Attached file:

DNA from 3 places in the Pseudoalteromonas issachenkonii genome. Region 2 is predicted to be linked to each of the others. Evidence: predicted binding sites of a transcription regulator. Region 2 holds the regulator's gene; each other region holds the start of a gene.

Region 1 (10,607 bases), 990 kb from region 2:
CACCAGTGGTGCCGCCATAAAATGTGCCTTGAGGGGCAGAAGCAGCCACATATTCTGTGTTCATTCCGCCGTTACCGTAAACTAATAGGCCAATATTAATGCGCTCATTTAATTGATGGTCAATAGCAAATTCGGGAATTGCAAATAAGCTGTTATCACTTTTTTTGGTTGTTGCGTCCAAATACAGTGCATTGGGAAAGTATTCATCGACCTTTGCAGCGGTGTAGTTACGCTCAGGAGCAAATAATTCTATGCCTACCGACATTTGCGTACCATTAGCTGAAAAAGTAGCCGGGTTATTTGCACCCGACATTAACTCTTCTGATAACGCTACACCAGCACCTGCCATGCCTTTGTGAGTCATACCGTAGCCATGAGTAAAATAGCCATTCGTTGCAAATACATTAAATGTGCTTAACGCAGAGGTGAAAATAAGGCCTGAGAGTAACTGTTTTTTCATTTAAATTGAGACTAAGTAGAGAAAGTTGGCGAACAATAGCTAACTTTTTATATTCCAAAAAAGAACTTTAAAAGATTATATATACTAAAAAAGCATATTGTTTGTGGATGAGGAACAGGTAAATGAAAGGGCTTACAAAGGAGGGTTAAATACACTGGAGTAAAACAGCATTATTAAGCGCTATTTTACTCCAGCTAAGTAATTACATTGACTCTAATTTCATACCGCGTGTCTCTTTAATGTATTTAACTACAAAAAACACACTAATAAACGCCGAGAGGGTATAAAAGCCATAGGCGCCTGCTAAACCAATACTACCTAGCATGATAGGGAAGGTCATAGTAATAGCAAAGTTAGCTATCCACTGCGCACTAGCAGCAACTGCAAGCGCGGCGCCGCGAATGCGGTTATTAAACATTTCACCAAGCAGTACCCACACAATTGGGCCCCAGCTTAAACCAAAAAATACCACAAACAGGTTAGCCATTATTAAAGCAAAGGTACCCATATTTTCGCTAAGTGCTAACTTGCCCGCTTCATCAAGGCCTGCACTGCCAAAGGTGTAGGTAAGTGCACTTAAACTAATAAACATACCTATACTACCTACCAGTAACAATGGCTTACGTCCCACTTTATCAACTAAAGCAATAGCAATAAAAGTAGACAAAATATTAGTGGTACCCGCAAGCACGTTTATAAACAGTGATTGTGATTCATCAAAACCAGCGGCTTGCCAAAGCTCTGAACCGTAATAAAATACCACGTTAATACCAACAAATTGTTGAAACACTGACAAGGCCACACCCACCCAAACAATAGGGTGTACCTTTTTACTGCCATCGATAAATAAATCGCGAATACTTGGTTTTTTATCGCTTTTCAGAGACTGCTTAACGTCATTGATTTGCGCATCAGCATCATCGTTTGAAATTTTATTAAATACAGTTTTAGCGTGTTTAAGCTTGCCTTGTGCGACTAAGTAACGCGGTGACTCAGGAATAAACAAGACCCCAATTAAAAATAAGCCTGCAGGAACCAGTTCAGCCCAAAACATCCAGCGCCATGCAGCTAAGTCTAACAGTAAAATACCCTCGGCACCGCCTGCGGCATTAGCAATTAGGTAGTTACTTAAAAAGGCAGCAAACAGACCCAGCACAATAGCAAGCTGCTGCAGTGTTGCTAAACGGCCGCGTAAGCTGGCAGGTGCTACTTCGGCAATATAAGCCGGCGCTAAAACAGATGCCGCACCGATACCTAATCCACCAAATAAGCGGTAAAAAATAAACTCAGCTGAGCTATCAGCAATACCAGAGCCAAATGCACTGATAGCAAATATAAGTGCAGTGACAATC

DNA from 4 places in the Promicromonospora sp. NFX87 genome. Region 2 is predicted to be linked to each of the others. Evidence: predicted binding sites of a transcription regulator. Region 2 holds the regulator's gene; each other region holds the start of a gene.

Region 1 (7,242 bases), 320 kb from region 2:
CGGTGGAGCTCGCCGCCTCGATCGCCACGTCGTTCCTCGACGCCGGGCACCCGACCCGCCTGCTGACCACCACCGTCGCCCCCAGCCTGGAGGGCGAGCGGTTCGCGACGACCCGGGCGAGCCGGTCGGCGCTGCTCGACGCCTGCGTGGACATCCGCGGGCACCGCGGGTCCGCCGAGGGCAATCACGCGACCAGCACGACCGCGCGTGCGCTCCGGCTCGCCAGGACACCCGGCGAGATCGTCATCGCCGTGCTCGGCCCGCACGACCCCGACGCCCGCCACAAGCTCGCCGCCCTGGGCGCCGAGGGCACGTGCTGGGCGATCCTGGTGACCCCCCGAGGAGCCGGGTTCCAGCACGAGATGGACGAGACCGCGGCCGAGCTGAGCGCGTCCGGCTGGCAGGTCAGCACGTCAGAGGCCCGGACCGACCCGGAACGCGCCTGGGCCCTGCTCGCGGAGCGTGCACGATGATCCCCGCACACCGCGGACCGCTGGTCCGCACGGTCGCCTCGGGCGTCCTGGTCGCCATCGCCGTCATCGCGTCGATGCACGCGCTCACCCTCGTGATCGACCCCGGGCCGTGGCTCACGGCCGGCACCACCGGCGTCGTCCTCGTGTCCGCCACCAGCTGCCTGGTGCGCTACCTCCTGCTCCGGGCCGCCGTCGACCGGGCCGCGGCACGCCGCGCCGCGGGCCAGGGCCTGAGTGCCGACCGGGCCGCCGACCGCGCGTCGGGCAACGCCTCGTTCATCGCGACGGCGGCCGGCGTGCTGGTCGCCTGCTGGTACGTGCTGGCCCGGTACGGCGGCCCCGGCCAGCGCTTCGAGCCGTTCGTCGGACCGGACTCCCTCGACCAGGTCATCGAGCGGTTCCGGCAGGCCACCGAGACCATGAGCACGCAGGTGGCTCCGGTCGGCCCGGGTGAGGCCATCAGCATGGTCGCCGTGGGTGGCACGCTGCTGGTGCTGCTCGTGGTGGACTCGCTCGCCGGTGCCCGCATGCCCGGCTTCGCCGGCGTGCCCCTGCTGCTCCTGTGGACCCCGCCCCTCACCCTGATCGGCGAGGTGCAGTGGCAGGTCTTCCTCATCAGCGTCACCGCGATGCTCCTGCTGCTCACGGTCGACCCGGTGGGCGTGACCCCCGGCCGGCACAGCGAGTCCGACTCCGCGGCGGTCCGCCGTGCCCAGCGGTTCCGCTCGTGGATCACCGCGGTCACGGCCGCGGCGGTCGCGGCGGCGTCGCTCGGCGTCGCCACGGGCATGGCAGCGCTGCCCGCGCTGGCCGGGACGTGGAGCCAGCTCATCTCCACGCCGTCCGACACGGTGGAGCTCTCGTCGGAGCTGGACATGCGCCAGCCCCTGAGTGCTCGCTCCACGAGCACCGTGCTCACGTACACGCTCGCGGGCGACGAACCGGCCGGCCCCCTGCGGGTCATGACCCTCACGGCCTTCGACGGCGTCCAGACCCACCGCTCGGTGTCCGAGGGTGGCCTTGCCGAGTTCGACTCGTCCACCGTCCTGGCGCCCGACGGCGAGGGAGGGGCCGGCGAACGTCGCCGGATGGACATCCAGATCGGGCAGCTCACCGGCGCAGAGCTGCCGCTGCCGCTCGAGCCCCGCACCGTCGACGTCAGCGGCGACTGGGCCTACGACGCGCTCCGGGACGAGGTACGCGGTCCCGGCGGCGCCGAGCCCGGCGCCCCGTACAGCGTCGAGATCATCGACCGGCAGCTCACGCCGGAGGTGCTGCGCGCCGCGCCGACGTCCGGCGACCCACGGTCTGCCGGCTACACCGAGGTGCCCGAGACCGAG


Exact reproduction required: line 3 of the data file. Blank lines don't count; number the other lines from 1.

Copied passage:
CACCAGTGGTGCCGCCATAAAATGTGCCTTGAGGGGCAGAAGCAGCCACATATTCTGTGTTCATTCCGCCGTTACCGTAAACTAATAGGCCAATATTAATGCGCTCATTTAATTGATGGTCAATAGCAAATTCGGGAATTGCAAATAAGCTGTTATCACTTTTTTTGGTTGTTGCGTCCAAATACAGTGCATTGGGAAAGTATTCATCGACCTTTGCAGCGGTGTAGTTACGCTCAGGAGCAAATAATTCTATGCCTACCGACATTTGCGTACCATTAGCTGAAAAAGTAGCCGGGTTATTTGCACCCGACATTAACTCTTCTGATAACGCTACACCAGCACCTGCCATGCCTTTGTGAGTCATACCGTAGCCATGAGTAAAATAGCCATTCGTTGCAAATACATTAAATGTGCTTAACGCAGAGGTGAAAATAAGGCCTGAGAGTAACTGTTTTTTCATTTAAATTGAGACTAAGTAGAGAAAGTTGGCGAACAATAGCTAACTTTTTATATTCCAAAAAAGAACTTTAAAAGATTATATATACTAAAAAAGCATATTGTTTGTGGATGAGGAACAGGTAAATGAAAGGGCTTACAAAGGAGGGTTAAATACACTGGAGTAAAACAGCATTATTAAGCGCTATTTTACTCCAGCTAAGTAATTACATTGACTCTAATTTCATACCGCGTGTCTCTTTAATGTATTTAACTACAAAAAACACACTAATAAACGCCGAGAGGGTATAAAAGCCATAGGCGCCTGCTAAACCAATACTACCTAGCATGATAGGGAAGGTCATAGTAATAGCAAAGTTAGCTATCCACTGCGCACTAGCAGCAACTGCAAGCGCGGCGCCGCGAATGCGGTTATTAAACATTTCACCAAGCAGTACCCACACAATTGGGCCCCAGCTTAAACCAAAAAATACCACAAACAGGTTAGCCATTATTAAAGCAAAGGTACCCATATTTTCGCTAAGTGCTAACTTGCCCGCTTCATCAAGGCCTGCACTGCCAAAGGTGTAGGTAAGTGCACTTAAACTAATAAACATACCTATACTACCTACCAGTAACAATGGCTTACGTCCCACTTTATCAACTAAAGCAATAGCAATAAAAGTAGACAAAATATTAGTGGTACCCGCAAGCACGTTTATAAACAGTGATTGTGATTCATCAAAACCAGCGGCTTGCCAAAGCTCTGAACCGTAATAAAATACCACGTTAATACCAACAAATTGTTGAAACACTGACAAGGCCACACCCACCCAAACAATAGGGTGTACCTTTTTACTGCCATCGATAAATAAATCGCGAATACTTGGTTTTTTATCGCTTTTCAGAGACTGCTTAACGTCATTGATTTGCGCATCAGCATCATCGTTTGAAATTTTATTAAATACAGTTTTAGCGTGTTTAAGCTTGCCTTGTGCGACTAAGTAACGCGGTGACTCAGGAATAAACAAGACCCCAATTAAAAATAAGCCTGCAGGAACCAGTTCAGCCCAAAACATCCAGCGCCATGCAGCTAAGTCTAACAGTAAAATACCCTCGGCACCGCCTGCGGCATTAGCAATTAGGTAGTTACTTAAAAAGGCAGCAAACAGACCCAGCACAATAGCAAGCTGCTGCAGTGTTGCTAAACGGCCGCGTAAGCTGGCAGGTGCTACTTCGGCAATATAAGCCGGCGCTAAAACAGATGCCGCACCGATACCTAATCCACCAAATAAGCGGTAAAAAATAAACTCAGCTGAGCTATCAGCAATACCAGAGCCAAATGCACTGATAGCAAATATAAGTGCAGTGACAATC